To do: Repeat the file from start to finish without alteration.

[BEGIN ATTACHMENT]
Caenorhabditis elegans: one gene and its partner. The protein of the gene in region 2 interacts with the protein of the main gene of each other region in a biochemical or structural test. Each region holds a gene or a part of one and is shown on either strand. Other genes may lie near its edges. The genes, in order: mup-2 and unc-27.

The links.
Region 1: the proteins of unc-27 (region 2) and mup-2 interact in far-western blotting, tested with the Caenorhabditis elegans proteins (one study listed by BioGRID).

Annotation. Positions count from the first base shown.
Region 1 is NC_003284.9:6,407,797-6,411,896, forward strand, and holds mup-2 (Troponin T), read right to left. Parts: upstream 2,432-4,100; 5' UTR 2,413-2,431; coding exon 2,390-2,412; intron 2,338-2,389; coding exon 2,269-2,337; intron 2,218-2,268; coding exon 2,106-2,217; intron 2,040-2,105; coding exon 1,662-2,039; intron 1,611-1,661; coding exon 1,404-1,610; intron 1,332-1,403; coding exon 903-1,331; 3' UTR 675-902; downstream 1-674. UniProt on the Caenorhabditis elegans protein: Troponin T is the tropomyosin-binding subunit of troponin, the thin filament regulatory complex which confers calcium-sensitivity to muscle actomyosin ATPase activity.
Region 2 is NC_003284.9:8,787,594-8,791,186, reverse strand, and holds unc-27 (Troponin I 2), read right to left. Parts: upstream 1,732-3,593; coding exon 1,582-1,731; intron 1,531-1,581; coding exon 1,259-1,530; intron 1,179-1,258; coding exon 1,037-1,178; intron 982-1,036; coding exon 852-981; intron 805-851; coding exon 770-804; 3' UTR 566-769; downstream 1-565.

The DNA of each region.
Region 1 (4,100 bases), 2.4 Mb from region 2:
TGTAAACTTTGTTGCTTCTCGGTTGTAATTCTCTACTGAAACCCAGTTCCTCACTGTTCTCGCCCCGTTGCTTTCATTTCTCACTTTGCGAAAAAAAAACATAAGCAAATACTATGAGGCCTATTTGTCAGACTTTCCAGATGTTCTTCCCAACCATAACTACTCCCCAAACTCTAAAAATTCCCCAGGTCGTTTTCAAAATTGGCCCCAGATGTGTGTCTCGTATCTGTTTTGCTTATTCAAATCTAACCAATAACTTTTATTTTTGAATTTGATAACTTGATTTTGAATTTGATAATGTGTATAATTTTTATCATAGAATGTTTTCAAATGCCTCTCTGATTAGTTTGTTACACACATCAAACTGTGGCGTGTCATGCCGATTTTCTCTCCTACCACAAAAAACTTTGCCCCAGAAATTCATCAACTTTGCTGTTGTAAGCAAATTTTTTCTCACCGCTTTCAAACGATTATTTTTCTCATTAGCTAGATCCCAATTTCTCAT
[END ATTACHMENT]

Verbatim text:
Caenorhabditis elegans: one gene and its partner. The protein of the gene in region 2 interacts with the protein of the main gene of each other region in a biochemical or structural test. Each region holds a gene or a part of one and is shown on either strand. Other genes may lie near its edges. The genes, in order: mup-2 and unc-27.

The links.
Region 1: the proteins of unc-27 (region 2) and mup-2 interact in far-western blotting, tested with the Caenorhabditis elegans proteins (one study listed by BioGRID).

Annotation. Positions count from the first base shown.
Region 1 is NC_003284.9:6,407,797-6,411,896, forward strand, and holds mup-2 (Troponin T), read right to left. Parts: upstream 2,432-4,100; 5' UTR 2,413-2,431; coding exon 2,390-2,412; intron 2,338-2,389; coding exon 2,269-2,337; intron 2,218-2,268; coding exon 2,106-2,217; intron 2,040-2,105; coding exon 1,662-2,039; intron 1,611-1,661; coding exon 1,404-1,610; intron 1,332-1,403; coding exon 903-1,331; 3' UTR 675-902; downstream 1-674. UniProt on the Caenorhabditis elegans protein: Troponin T is the tropomyosin-binding subunit of troponin, the thin filament regulatory complex which confers calcium-sensitivity to muscle actomyosin ATPase activity.
Region 2 is NC_003284.9:8,787,594-8,791,186, reverse strand, and holds unc-27 (Troponin I 2), read right to left. Parts: upstream 1,732-3,593; coding exon 1,582-1,731; intron 1,531-1,581; coding exon 1,259-1,530; intron 1,179-1,258; coding exon 1,037-1,178; intron 982-1,036; coding exon 852-981; intron 805-851; coding exon 770-804; 3' UTR 566-769; downstream 1-565.

The DNA of each region.
Region 1 (4,100 bases), 2.4 Mb from region 2:
TGTAAACTTTGTTGCTTCTCGGTTGTAATTCTCTACTGAAACCCAGTTCCTCACTGTTCTCGCCCCGTTGCTTTCATTTCTCACTTTGCGAAAAAAAAACATAAGCAAATACTATGAGGCCTATTTGTCAGACTTTCCAGATGTTCTTCCCAACCATAACTACTCCCCAAACTCTAAAAATTCCCCAGGTCGTTTTCAAAATTGGCCCCAGATGTGTGTCTCGTATCTGTTTTGCTTATTCAAATCTAACCAATAACTTTTATTTTTGAATTTGATAACTTGATTTTGAATTTGATAATGTGTATAATTTTTATCATAGAATGTTTTCAAATGCCTCTCTGATTAGTTTGTTACACACATCAAACTGTGGCGTGTCATGCCGATTTTCTCTCCTACCACAAAAAACTTTGCCCCAGAAATTCATCAACTTTGCTGTTGTAAGCAAATTTTTTCTCACCGCTTTCAAACGATTATTTTTCTCATTAGCTAGATCCCAATTTCTCAT